Skip to main content
main-content
Top

About this book

Beyond Human is an informative and accessible guide for all those interested in the developing sciences of genetic engineering, bio printing and human cloning. Illustrating the ideas with reference to well-known science fiction films and novels, the author provides a unique insight into and understanding of how genetic manipulation, cloning, and other novel bio-technologies will one day allow us to redesign our species. It also addresses the legitimate concerns about “playing God”, while at the same time embracing the positive aspects of the scientific trajectory that will lead to our transhuman future.

Table of Contents

Frontmatter

1. Human Genetic Engineering

Abstract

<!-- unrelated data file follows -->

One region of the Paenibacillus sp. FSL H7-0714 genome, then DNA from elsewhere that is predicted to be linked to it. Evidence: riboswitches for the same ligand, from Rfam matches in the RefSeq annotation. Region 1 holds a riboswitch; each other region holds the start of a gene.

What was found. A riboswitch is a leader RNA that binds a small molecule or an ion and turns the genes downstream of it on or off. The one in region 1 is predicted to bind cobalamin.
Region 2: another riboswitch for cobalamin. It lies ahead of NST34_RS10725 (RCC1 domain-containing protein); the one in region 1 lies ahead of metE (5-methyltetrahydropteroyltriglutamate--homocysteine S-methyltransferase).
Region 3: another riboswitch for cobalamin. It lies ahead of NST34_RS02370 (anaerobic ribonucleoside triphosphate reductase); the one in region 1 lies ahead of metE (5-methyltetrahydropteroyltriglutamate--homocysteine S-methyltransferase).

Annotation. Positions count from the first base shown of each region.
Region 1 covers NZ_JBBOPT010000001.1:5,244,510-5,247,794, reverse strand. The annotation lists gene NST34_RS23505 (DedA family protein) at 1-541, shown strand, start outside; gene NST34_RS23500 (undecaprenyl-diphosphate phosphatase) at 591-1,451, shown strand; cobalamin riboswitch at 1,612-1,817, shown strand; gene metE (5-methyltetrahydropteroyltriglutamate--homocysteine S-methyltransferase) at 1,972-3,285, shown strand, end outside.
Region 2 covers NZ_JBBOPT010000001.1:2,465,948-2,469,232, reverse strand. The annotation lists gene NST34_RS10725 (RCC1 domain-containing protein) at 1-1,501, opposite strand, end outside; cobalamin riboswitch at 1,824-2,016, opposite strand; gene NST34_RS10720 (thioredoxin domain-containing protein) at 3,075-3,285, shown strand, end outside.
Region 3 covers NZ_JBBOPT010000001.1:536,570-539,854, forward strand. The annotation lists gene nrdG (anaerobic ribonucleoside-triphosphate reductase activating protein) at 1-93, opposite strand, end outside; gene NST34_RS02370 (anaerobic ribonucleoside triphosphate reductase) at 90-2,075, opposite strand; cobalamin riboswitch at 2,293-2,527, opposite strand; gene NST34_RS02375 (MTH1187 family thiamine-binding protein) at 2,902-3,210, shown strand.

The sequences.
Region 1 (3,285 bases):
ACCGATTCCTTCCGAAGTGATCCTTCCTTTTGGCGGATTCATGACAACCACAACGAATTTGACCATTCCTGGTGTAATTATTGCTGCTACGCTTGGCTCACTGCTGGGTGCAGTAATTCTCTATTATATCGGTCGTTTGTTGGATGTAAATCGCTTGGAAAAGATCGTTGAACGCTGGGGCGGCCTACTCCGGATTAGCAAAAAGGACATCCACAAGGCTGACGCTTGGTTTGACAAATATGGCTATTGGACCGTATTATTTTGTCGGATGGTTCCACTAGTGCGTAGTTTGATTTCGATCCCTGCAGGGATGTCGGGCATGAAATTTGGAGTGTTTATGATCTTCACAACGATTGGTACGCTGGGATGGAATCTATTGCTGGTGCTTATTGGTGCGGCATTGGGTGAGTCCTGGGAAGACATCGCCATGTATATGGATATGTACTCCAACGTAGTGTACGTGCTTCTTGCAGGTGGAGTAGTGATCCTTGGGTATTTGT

For many sci-fi enthusiasts, and I am among them, Blade Runner is arguably the greatest and most powerfully prophetic sci-fi film of all time. When Ridley Scott’s masterpiece first appeared in 1982, the year 2019 was 37 years in the future and nobody was talking about human genetic engineering—except sci-fi enthusiasts perhaps. But today, in 2013, we’re just 6 years away, and practically every popular science magazine has at least one article dedicated to the subject of genetic manipulation in each issue. Rarely has a film been so prescient. For those unfamiliar with Ridley Scott’s epic, the Blade Runner story, which is loosely based on Philip K. Dick’s novel Do Androids Dream of Electric Sheep?, is fairly straightforward. Set in 2019 Los Angeles, the film revolves around Deckard (played by Harrison Ford), a Blade Runner (member of a police special operations unit), who must hunt and retire (read: kill) replicants (genetically engineered beings virtually identical to humans). In short: cop hunts and kills super-humans. For me Blade Runner was much more than a simple prediction of the future. At the movie’s core is the question of what it means to be human, although this question is never explicitly asked in the film. The idea of genetically enhanced humanity is played out between Deckard and the replicants, especially Roy Batty, the alpha replicant. One of the most thought-provoking themes explored in the movie is that these replicants, created for the use of humans, could override their own limitations and develop humanity, as evidenced in the film’s final scene when Batty saves Deckard from certain death. Then there is the idea of providing the replicants with memories.